Video games are clearly an entry drug

I love the Office of Film and Literature Classification (OFLC). They protect me and my family from developing expensive heroin and ice addictions; because everyone knows that video games are clearly a gateway to a life of violence and heavy drug use.

In the interest of protecting Australia from the ruthless thread of animated pixels, Fallout 3, is the most recent game to suffer the mighty wrath of the OFLC; being denied a rating, and thus effectively banning it in Australia. GameSpot AU, broke the news only a few days ago:

Rumours were swirling late last week that Australia’s strict games classification regime had struck its highest-profile victim for 2008, with Fallout 3 apparently being refused a rating. It seems the rumours were true, with confirmation coming tonight that Bethesda’s upcoming postapocalyptic action RPG has indeed been banned for sale in Australia.

So don’t worry folks. The temptation to inject yourself in the arm with someone else’s needle because you’re unable to tell the difference between a post-apocalyptic digital fantasy land and reality is now gone.

Initially the news was just an industry rumor, as it’s not the first time a video game has come under fire in Australia because our leaders lack the intelligence to add an R18+ rating for video games, despite the fact that other media has it. GameSpot AU later updated their post, confirming our fears:

Upcoming Bethesda game refused classification Down Under by ratings body; OFLC report confirms banning is due to showing positive effects of in-game drug use.

I think Jeremy from the An Onymous Lefty blog, sums it up perfectly:

Still, thank God the Board has been forced to apply the Government’s stupidly inconsistent legislation in such a ridiculous way to this major game – maybe this will finally prompt enough outrage from the industry that they will push harder for change. Perhaps this will be the final straw, and idiot SA Attorney General Michael Atkinson will no longer be able to prevent the other AGs from the common sense approach of treating games like any other media that adults enjoy, by implementing an R18 rating.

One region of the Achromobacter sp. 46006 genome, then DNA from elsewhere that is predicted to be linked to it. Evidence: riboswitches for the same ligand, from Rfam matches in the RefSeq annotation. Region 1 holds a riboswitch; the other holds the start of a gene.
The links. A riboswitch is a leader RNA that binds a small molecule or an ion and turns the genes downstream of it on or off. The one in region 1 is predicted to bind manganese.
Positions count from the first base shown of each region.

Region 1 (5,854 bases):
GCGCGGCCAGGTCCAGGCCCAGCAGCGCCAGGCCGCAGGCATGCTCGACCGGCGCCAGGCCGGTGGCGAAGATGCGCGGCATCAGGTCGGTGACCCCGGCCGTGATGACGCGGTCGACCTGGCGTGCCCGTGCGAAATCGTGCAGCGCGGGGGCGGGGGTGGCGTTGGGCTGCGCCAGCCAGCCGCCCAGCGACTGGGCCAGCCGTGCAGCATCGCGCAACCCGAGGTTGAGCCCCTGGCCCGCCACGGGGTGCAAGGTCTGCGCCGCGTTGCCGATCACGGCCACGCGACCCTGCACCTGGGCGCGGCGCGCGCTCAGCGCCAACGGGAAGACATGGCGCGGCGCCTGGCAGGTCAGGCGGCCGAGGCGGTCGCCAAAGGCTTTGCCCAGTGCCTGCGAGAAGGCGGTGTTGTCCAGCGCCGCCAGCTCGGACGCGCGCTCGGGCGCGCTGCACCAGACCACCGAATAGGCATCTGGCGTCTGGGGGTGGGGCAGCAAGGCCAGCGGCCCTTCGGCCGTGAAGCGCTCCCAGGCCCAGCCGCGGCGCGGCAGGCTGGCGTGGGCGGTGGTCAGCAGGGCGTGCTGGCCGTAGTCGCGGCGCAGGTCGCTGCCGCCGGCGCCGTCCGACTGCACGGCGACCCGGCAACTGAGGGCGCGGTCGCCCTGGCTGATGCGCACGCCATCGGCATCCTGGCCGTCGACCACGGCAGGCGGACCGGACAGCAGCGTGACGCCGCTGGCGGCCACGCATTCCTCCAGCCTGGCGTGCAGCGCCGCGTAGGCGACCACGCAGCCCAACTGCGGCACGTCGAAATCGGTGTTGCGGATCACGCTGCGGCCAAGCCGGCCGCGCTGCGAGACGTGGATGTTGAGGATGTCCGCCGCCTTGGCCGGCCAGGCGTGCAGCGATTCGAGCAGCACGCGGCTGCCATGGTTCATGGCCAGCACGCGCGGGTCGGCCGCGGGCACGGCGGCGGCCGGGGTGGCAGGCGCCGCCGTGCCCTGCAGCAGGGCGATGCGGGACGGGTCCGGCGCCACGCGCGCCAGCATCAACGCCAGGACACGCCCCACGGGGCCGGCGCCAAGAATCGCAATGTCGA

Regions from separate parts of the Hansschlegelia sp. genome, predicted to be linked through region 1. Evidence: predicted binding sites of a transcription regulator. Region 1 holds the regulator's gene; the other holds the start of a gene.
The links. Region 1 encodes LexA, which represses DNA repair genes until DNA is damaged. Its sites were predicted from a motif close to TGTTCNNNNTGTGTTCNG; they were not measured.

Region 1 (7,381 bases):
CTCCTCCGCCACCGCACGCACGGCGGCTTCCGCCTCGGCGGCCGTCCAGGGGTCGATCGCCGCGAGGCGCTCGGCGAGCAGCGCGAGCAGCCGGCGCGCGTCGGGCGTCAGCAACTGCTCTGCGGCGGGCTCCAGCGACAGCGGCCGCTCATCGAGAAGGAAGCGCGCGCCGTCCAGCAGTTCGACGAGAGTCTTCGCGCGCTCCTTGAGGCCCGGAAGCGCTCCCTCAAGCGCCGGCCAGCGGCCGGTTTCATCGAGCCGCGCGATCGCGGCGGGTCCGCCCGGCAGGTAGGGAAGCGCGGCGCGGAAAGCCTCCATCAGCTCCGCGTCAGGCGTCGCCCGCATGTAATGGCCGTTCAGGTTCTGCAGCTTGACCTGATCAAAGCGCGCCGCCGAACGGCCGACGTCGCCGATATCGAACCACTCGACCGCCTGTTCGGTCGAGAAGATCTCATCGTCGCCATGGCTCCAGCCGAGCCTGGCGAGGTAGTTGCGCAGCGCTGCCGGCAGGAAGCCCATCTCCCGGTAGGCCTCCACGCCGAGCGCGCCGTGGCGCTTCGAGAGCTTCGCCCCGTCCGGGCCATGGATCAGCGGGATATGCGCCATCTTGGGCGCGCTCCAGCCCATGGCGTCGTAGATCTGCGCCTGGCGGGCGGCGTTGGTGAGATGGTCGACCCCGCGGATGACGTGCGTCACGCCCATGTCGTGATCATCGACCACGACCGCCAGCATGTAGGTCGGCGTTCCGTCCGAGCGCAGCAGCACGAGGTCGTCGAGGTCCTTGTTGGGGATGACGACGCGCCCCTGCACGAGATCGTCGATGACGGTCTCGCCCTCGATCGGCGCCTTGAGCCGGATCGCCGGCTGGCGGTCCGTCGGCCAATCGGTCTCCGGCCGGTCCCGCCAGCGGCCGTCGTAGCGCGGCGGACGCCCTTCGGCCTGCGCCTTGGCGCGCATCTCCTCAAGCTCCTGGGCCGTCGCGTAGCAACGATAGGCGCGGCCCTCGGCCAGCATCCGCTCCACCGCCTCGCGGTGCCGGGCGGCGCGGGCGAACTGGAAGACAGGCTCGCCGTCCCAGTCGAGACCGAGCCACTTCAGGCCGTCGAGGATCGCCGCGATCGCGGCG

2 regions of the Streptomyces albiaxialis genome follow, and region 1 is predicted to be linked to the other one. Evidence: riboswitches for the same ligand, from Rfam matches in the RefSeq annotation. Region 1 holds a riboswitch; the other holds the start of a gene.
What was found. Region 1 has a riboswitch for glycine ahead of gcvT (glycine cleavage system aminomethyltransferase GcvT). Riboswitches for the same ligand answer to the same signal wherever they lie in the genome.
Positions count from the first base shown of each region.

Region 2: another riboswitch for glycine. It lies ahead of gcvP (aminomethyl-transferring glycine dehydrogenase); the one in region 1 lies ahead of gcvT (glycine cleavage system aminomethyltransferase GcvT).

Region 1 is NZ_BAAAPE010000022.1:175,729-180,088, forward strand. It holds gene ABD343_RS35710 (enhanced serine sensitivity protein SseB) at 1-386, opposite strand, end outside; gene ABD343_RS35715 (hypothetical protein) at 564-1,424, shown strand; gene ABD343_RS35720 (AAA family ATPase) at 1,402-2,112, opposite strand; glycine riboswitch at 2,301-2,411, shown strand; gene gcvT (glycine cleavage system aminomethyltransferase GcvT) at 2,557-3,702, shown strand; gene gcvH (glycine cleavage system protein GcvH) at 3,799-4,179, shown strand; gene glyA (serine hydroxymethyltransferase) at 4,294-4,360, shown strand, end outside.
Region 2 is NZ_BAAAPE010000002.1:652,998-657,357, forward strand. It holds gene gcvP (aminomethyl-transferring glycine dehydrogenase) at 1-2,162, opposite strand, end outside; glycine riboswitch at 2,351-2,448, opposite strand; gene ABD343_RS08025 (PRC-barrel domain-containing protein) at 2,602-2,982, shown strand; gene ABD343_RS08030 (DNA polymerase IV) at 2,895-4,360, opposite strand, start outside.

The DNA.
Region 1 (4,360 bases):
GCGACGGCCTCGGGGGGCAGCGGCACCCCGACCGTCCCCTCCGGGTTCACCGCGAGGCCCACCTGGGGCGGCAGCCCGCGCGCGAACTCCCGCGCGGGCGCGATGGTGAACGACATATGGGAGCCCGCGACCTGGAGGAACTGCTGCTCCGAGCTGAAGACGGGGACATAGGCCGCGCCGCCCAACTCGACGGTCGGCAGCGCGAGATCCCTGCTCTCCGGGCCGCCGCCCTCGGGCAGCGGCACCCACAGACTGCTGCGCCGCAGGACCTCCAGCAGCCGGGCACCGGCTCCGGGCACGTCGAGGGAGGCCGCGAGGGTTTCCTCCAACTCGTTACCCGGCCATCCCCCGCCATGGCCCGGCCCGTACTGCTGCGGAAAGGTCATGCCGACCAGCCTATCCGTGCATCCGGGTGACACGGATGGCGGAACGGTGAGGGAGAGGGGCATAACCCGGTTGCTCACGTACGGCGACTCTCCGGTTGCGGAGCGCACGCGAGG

you can read the whole post here; I highly recommend reading it because its hilarious much like Michael Atkinson’s response to a constituent, arguing “That if you have an R18 classification system, children will get access to that material anyway.”
Perhaps someone should explain the interwebs to him?

4 Replies to “Video games are clearly an entry drug”

  1. hmmm so what’s stopping kids from ordering off eBay US or simply downloading it?

    not having a R18 classification doesn’t stop kids from accessing it, it stops Australian game stores from profiting off the game and losing $1000’s

    I also believe it creates more interest for children if it is banned

  2. Dallas, I think you’ve hit the nail on the head.

    More interestingly, a recent study has found that in fact, the average age of video gamers is about 30 years old, far from the 15 year old stereotype.

    There are a number of reasons why adults make up the bulk of the gamers, but thats not important. What is significant is that there is no appropriate rating for material of a sexual or adult nature available to what is clearly the majority of a specific market.

    what confuses me about it, is that OTHER media have had an R18+ classification for as long as I can remember, I simply can not logically explain why video games do not.

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